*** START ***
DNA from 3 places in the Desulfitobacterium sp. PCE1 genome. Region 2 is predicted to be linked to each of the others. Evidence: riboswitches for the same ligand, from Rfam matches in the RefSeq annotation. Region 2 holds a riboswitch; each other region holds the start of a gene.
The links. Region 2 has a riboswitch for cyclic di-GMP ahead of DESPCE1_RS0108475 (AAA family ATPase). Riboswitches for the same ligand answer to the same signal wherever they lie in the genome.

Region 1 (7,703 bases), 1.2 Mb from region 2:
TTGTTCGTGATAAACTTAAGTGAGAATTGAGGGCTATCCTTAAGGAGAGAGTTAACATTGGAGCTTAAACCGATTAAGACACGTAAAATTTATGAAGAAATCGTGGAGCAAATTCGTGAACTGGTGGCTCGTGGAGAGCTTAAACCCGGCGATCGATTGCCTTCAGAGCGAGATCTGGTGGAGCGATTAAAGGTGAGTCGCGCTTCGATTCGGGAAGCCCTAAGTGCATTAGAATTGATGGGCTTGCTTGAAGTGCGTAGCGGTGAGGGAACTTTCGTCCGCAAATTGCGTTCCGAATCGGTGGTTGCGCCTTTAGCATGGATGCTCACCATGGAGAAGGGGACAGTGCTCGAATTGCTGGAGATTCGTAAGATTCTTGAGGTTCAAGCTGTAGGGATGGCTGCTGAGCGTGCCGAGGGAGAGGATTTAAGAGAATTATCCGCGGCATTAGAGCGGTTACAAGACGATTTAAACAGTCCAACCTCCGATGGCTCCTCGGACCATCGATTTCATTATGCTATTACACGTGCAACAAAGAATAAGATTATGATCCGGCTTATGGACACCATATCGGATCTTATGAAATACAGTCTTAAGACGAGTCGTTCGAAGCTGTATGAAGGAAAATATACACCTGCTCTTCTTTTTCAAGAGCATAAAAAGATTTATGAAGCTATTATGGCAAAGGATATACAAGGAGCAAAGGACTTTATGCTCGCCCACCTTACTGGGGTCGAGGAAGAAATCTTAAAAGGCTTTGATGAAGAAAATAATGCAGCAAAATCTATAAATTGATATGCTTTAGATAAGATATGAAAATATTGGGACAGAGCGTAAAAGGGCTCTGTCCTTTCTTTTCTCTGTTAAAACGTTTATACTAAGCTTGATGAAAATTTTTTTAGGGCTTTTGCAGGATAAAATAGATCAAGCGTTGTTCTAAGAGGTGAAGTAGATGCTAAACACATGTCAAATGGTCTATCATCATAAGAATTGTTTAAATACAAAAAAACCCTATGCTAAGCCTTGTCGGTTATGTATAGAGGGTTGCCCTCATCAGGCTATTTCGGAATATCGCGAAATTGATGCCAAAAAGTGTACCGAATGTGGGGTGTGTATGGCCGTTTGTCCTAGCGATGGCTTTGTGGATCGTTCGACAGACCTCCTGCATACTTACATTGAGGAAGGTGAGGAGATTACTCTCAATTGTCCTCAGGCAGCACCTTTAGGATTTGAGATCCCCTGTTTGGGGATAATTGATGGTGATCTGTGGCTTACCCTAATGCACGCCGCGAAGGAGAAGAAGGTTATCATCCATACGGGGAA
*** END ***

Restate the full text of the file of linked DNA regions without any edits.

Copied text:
DNA from 3 places in the Desulfitobacterium sp. PCE1 genome. Region 2 is predicted to be linked to each of the others. Evidence: riboswitches for the same ligand, from Rfam matches in the RefSeq annotation. Region 2 holds a riboswitch; each other region holds the start of a gene.
The links. Region 2 has a riboswitch for cyclic di-GMP ahead of DESPCE1_RS0108475 (AAA family ATPase). Riboswitches for the same ligand answer to the same signal wherever they lie in the genome.

Region 1 (7,703 bases), 1.2 Mb from region 2:
TTGTTCGTGATAAACTTAAGTGAGAATTGAGGGCTATCCTTAAGGAGAGAGTTAACATTGGAGCTTAAACCGATTAAGACACGTAAAATTTATGAAGAAATCGTGGAGCAAATTCGTGAACTGGTGGCTCGTGGAGAGCTTAAACCCGGCGATCGATTGCCTTCAGAGCGAGATCTGGTGGAGCGATTAAAGGTGAGTCGCGCTTCGATTCGGGAAGCCCTAAGTGCATTAGAATTGATGGGCTTGCTTGAAGTGCGTAGCGGTGAGGGAACTTTCGTCCGCAAATTGCGTTCCGAATCGGTGGTTGCGCCTTTAGCATGGATGCTCACCATGGAGAAGGGGACAGTGCTCGAATTGCTGGAGATTCGTAAGATTCTTGAGGTTCAAGCTGTAGGGATGGCTGCTGAGCGTGCCGAGGGAGAGGATTTAAGAGAATTATCCGCGGCATTAGAGCGGTTACAAGACGATTTAAACAGTCCAACCTCCGATGGCTCCTCGGACCATCGATTTCATTATGCTATTACACGTGCAACAAAGAATAAGATTATGATCCGGCTTATGGACACCATATCGGATCTTATGAAATACAGTCTTAAGACGAGTCGTTCGAAGCTGTATGAAGGAAAATATACACCTGCTCTTCTTTTTCAAGAGCATAAAAAGATTTATGAAGCTATTATGGCAAAGGATATACAAGGAGCAAAGGACTTTATGCTCGCCCACCTTACTGGGGTCGAGGAAGAAATCTTAAAAGGCTTTGATGAAGAAAATAATGCAGCAAAATCTATAAATTGATATGCTTTAGATAAGATATGAAAATATTGGGACAGAGCGTAAAAGGGCTCTGTCCTTTCTTTTCTCTGTTAAAACGTTTATACTAAGCTTGATGAAAATTTTTTTAGGGCTTTTGCAGGATAAAATAGATCAAGCGTTGTTCTAAGAGGTGAAGTAGATGCTAAACACATGTCAAATGGTCTATCATCATAAGAATTGTTTAAATACAAAAAAACCCTATGCTAAGCCTTGTCGGTTATGTATAGAGGGTTGCCCTCATCAGGCTATTTCGGAATATCGCGAAATTGATGCCAAAAAGTGTACCGAATGTGGGGTGTGTATGGCCGTTTGTCCTAGCGATGGCTTTGTGGATCGTTCGACAGACCTCCTGCATACTTACATTGAGGAAGGTGAGGAGATTACTCTCAATTGTCCTCAGGCAGCACCTTTAGGATTTGAGATCCCCTGTTTGGGGATAATTGATGGTGATCTGTGGCTTACCCTAATGCACGCCGCGAAGGAGAAGAAGGTTATCATCCATACGGGGAA